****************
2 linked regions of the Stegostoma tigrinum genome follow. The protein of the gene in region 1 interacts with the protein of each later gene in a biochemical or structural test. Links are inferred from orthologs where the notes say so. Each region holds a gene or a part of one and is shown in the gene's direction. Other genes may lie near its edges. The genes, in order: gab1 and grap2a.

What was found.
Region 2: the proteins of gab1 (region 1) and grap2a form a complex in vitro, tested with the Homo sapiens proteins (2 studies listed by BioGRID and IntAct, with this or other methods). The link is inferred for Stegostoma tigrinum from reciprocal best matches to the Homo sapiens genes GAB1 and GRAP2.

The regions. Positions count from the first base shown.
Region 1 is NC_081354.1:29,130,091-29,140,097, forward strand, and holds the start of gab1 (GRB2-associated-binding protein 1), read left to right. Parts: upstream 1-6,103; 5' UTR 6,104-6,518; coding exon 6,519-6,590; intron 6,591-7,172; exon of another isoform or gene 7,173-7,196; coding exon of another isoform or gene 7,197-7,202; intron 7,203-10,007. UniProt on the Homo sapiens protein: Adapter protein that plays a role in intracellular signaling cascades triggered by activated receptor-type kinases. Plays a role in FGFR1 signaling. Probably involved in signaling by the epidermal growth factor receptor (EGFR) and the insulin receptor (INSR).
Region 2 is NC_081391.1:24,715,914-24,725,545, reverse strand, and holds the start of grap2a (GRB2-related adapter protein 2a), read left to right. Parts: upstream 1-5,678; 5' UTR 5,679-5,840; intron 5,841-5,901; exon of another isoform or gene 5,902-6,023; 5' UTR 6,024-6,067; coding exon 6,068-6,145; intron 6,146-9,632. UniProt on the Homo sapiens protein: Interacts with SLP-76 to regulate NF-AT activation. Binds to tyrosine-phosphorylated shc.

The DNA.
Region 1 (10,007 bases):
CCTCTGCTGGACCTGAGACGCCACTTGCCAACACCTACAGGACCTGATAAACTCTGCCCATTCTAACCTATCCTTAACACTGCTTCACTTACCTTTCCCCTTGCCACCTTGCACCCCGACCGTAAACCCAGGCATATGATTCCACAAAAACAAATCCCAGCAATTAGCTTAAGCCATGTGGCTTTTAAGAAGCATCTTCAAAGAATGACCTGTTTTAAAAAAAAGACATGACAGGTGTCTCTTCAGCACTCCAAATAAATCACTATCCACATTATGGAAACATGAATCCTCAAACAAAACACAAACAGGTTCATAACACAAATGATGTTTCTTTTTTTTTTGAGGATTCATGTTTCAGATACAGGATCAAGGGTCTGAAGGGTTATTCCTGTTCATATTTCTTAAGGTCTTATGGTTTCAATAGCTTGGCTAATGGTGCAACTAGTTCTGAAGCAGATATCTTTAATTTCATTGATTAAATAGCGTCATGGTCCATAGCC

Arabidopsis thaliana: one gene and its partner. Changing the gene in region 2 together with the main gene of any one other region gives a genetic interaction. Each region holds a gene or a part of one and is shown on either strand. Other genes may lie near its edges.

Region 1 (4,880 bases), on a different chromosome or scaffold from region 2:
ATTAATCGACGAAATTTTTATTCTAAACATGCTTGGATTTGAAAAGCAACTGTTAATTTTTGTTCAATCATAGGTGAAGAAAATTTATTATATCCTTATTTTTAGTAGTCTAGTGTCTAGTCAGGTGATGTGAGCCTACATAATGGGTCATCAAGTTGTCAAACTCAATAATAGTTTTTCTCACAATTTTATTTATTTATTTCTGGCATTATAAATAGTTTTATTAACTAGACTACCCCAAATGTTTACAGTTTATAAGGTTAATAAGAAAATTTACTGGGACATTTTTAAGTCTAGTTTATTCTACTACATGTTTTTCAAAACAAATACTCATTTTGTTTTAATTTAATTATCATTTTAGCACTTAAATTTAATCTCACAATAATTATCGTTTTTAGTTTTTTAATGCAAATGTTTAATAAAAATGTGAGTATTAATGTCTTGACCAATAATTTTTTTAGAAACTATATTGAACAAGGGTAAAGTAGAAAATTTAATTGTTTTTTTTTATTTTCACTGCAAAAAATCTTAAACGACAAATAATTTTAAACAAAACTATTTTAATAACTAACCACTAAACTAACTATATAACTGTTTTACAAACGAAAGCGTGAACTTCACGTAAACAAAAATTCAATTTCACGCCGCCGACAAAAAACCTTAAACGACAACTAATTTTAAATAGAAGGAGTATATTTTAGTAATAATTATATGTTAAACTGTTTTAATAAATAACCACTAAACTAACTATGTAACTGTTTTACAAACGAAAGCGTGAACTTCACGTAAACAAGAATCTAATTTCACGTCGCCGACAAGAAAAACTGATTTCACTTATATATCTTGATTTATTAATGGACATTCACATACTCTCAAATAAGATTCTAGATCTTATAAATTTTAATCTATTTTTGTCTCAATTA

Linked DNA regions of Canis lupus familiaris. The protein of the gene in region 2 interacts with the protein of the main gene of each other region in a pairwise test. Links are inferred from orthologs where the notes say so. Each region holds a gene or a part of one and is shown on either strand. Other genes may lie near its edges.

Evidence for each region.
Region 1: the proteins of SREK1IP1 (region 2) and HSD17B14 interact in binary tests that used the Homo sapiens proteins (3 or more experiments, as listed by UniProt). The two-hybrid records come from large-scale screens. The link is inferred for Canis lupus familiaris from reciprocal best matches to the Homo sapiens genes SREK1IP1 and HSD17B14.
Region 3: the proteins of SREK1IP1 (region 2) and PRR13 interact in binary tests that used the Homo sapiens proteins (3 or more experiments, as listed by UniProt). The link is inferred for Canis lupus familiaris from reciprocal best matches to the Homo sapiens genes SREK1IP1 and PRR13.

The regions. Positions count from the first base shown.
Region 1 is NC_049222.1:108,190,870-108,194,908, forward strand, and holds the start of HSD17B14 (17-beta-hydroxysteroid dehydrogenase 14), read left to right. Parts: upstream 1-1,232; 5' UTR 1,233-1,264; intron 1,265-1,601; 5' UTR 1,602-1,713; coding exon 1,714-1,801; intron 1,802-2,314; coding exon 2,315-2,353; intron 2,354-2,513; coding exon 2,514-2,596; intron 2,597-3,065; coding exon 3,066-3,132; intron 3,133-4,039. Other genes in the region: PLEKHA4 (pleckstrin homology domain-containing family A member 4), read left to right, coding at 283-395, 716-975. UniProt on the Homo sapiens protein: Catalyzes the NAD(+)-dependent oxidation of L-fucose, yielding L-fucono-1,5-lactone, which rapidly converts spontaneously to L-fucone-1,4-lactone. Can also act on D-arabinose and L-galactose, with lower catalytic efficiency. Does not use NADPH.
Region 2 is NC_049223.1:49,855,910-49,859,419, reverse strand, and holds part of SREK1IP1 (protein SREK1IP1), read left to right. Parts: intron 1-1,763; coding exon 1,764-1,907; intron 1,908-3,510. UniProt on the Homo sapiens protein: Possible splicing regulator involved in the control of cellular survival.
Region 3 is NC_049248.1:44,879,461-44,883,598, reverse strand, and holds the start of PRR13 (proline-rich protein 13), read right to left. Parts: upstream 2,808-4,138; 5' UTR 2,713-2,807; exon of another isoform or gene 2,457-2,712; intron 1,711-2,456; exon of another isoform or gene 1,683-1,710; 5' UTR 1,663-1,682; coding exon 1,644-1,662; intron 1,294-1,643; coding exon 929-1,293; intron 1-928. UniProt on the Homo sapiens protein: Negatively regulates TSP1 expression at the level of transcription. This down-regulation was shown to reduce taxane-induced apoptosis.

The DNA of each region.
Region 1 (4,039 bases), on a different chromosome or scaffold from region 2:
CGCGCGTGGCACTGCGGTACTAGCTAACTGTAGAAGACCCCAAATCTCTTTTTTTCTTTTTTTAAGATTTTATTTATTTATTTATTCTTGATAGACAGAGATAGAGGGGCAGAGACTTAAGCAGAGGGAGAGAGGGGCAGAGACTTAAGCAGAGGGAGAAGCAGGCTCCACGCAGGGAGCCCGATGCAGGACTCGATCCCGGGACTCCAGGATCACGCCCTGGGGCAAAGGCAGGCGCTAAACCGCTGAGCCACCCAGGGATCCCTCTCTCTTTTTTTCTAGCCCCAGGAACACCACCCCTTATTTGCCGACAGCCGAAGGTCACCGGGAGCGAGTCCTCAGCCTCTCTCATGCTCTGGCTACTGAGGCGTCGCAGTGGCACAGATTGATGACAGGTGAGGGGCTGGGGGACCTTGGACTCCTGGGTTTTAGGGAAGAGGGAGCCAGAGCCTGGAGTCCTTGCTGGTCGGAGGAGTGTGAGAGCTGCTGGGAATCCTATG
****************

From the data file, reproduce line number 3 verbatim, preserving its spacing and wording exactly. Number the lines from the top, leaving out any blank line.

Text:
Region 2: the proteins of gab1 (region 1) and grap2a form a complex in vitro, tested with the Homo sapiens proteins (2 studies listed by BioGRID and IntAct, with this or other methods). The link is inferred for Stegostoma tigrinum from reciprocal best matches to the Homo sapiens genes GAB1 and GRAP2.